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title:“Pierce Butler to Weedon Butler”
authors:Pierce Butler
date written:1787-10-8

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last updated:Jan. 22, 2013, 8:19 a.m. UTC
retrieved:Feb. 22, 2024, 9:31 p.m. UTC

Butler, Pierce. "Letter to Weedon Butler." The Records of the Federal Convention of 1787. Vol. 3. Ed. Max Farrand. New Haven: Yale University Press, 1911. Print.
British Museum, Additional manuscripts, 16603; Copy, Department of Historical Research of the Carnegie Institution of Washington.

Pierce Butler to Weedon Butler (October 8, 1787)

New York, October 8th, 1787.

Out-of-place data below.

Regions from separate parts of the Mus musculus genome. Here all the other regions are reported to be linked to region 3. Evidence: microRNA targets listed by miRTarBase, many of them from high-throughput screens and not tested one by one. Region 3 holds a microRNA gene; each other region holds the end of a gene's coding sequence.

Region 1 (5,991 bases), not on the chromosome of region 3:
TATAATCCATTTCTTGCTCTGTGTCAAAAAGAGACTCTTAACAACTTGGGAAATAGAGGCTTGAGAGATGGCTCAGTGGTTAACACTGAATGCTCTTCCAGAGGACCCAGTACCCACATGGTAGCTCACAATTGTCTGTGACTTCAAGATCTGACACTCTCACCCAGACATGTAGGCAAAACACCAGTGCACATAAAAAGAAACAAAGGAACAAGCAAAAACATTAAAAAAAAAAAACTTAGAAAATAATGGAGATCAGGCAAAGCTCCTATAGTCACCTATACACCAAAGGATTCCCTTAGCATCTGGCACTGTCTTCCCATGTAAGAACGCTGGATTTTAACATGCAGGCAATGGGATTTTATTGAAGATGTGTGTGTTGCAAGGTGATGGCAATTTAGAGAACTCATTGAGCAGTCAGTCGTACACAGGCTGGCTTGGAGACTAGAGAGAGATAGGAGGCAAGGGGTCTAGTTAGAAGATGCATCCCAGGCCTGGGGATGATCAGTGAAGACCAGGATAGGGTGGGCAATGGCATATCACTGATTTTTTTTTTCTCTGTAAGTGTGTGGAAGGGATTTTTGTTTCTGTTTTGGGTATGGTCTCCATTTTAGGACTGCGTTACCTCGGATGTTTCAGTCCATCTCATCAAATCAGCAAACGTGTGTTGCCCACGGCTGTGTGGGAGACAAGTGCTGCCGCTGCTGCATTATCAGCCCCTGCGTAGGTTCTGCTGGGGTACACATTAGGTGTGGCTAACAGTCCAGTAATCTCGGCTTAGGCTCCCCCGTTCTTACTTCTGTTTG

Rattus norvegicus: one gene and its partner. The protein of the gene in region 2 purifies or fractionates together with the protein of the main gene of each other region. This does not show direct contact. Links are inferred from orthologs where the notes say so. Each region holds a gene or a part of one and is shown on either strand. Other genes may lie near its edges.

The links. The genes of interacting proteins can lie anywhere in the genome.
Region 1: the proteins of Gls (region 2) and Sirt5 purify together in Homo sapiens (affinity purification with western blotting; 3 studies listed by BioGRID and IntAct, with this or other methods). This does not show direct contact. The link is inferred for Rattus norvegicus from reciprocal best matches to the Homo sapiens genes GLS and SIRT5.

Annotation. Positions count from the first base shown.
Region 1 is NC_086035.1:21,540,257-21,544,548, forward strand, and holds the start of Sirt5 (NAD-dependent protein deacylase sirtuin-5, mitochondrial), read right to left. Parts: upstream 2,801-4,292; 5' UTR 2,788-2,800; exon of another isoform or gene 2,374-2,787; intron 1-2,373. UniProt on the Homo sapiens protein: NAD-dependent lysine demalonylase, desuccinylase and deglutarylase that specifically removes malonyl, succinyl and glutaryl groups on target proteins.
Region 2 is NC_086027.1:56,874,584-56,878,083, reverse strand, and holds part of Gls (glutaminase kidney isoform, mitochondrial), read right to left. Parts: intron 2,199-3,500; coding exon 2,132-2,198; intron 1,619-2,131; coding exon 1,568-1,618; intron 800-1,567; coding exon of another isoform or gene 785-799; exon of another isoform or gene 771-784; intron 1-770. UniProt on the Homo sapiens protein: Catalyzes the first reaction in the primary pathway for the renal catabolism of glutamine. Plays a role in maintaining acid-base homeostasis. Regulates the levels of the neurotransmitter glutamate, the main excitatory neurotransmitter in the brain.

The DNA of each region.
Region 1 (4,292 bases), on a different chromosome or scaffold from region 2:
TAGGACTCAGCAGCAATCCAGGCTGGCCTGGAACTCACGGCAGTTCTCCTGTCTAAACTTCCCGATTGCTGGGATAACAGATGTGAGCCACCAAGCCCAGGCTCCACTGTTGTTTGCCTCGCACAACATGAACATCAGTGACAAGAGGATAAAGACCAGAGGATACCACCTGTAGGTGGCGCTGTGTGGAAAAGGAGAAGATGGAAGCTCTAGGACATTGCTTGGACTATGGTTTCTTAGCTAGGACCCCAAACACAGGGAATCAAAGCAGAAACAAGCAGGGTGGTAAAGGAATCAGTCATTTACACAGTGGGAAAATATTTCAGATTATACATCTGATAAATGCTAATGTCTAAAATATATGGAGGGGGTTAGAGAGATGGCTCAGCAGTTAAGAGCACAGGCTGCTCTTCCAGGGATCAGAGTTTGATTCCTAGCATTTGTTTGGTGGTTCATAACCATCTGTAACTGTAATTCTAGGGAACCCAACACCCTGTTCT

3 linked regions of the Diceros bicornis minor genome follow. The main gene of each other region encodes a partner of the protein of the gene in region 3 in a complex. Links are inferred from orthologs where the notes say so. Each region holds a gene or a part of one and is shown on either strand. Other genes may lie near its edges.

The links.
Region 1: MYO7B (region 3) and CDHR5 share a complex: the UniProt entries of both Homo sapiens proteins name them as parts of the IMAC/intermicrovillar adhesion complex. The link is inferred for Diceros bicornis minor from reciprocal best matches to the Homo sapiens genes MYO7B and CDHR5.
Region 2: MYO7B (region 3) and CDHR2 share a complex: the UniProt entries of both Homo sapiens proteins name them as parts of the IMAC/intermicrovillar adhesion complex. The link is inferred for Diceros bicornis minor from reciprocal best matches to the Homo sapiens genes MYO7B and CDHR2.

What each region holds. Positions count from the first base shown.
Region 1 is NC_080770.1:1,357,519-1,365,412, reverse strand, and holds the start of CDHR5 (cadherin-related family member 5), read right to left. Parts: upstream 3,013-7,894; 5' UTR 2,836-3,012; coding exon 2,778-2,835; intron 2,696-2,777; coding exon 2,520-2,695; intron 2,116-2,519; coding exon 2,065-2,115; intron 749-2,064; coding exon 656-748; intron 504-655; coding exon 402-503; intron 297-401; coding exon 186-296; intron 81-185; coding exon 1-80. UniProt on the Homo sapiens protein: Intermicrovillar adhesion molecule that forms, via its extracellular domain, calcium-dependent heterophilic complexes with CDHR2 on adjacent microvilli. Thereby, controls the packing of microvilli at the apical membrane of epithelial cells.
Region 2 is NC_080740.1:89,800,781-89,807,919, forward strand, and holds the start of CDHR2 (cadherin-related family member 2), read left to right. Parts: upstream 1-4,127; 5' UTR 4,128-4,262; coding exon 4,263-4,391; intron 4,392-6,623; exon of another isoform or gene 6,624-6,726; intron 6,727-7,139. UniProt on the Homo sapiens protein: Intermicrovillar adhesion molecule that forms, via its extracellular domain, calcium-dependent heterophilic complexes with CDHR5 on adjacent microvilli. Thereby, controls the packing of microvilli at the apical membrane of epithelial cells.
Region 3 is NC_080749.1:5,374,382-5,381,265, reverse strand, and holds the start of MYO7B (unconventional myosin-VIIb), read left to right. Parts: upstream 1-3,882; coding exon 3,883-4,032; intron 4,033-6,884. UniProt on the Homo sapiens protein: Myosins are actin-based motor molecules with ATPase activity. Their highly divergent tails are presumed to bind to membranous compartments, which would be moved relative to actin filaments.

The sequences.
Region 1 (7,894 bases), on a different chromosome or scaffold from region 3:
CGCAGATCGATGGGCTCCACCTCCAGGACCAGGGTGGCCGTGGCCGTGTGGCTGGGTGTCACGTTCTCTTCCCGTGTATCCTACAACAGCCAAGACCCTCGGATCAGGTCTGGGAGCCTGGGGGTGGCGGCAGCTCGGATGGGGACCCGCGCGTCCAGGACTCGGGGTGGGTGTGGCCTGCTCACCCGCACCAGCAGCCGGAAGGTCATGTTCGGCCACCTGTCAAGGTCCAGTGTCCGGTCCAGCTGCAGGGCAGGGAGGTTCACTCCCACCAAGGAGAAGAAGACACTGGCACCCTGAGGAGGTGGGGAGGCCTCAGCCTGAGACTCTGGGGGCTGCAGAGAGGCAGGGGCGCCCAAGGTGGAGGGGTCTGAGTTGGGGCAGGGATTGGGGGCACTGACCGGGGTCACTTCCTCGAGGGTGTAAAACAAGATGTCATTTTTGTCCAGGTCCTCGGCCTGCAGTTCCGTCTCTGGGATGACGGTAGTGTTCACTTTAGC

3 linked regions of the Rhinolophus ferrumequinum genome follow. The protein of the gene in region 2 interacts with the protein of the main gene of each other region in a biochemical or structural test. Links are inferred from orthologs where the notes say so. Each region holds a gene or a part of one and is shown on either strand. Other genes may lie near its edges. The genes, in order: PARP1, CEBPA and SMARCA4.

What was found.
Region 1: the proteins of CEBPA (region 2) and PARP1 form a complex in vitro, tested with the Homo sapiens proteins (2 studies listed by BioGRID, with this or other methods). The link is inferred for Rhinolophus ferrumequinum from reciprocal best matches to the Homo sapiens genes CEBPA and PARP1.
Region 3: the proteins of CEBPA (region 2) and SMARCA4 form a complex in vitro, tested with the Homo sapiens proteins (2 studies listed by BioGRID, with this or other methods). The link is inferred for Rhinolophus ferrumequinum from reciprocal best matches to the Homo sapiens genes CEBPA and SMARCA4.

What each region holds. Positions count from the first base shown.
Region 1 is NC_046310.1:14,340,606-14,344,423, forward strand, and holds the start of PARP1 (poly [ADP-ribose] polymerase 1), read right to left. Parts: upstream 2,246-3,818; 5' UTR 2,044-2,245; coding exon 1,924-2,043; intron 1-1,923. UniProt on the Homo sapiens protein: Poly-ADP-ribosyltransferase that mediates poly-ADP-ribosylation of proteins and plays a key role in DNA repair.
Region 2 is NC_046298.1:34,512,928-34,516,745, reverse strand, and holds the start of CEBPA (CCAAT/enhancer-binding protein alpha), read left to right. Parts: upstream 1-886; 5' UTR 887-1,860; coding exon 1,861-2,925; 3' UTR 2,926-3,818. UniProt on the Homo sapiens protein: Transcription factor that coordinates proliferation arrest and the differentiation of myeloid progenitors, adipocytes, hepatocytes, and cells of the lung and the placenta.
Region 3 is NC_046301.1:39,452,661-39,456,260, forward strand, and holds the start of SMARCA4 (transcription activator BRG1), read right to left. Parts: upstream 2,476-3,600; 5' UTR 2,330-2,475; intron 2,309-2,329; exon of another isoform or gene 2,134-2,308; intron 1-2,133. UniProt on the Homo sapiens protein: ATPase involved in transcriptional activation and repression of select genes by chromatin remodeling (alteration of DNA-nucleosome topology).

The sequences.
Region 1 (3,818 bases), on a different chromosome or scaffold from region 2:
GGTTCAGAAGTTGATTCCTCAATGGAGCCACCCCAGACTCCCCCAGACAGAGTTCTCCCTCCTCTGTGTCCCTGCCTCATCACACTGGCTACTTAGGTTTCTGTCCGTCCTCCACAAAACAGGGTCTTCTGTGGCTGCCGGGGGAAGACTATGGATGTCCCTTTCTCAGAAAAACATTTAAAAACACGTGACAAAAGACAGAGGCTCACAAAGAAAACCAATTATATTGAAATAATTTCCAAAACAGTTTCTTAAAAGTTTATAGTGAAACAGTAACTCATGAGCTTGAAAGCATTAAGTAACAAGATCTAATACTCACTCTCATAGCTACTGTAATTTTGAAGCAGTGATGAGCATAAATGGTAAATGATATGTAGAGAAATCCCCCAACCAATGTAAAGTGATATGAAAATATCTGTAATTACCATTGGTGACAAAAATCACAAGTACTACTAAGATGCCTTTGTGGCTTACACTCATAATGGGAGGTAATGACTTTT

After four months close Confinement, We closed on the 17th of last month the business Committed to Us. If it meets with the approbation of the States, I shall feel myself fully recompensed for my share of the trouble, and a Summer's Confinement which injured my health much. . . . We, in many instances took the Constitution of Britain, when in its purity, for a model, and surely We cou'd not have a better. We tried to avoid what appeared to Us the weak parts of Antient as well as Modern Republicks. How well We have succeeded is left for You and other Letterd Men to determine. It is somewhat singular yet so the fact is, that I have never met with any Dutch man who understood the Constitution of his own Country. It is certainly a very complex unwieldy piece of business. I have read different Histories of it with attention, and to this hour I have but a very inadequate idea of it. Pray give me your opinion freely of the One I had some small hand in frameing, after you have read it. In passing judgment on it you must call to mind that we had Clashing Interests to reconcile — some strong prejudices to encounter, for the same spirit that brought settlers to a certain Quarter of this Country is still alive in it. View the system then as resulting from a spirit of Accomodation to different Interests, and not the most perfect one that the Deputies cou'd devise for a Country better adapted for the reception of it than America is at this day, or perhaps ever will be. It is a great Extent of Territory to be under One free Government; the manners and modes of thinking of the Inhabitants, differing nearly as much as in different Nations of Europe. If we can secure tranquillity at Home, and respect from abroad, they will be great points gain'd.1 We have, as you will see, taken a portion of power from the Individual States, to form a General Government for the whole to preserve the Union. The General Government to Consist of two Branches of Legislature and an Executive to be vested in One person for four years, but elligible again — the first Branch of the Legislature to be elected by the People of the different States, agreeable to a ratio of numbers and wealth, to serve for two years. The Second to Consist of two members from each State, to be appointed by the Legislature of the States to serve for six years. One third to go out every two years, but to be Elligible again if their State thinks proper to appoint them. A Judiciary to be Supreme in all matters relating to the General Government, and Appellate in State Controversies. The powers of the General Government are so defined as not to destroy the Sovereignty of the Individual States.2 These are the outlines, if I was to be more minute I shou'd tire your patience.

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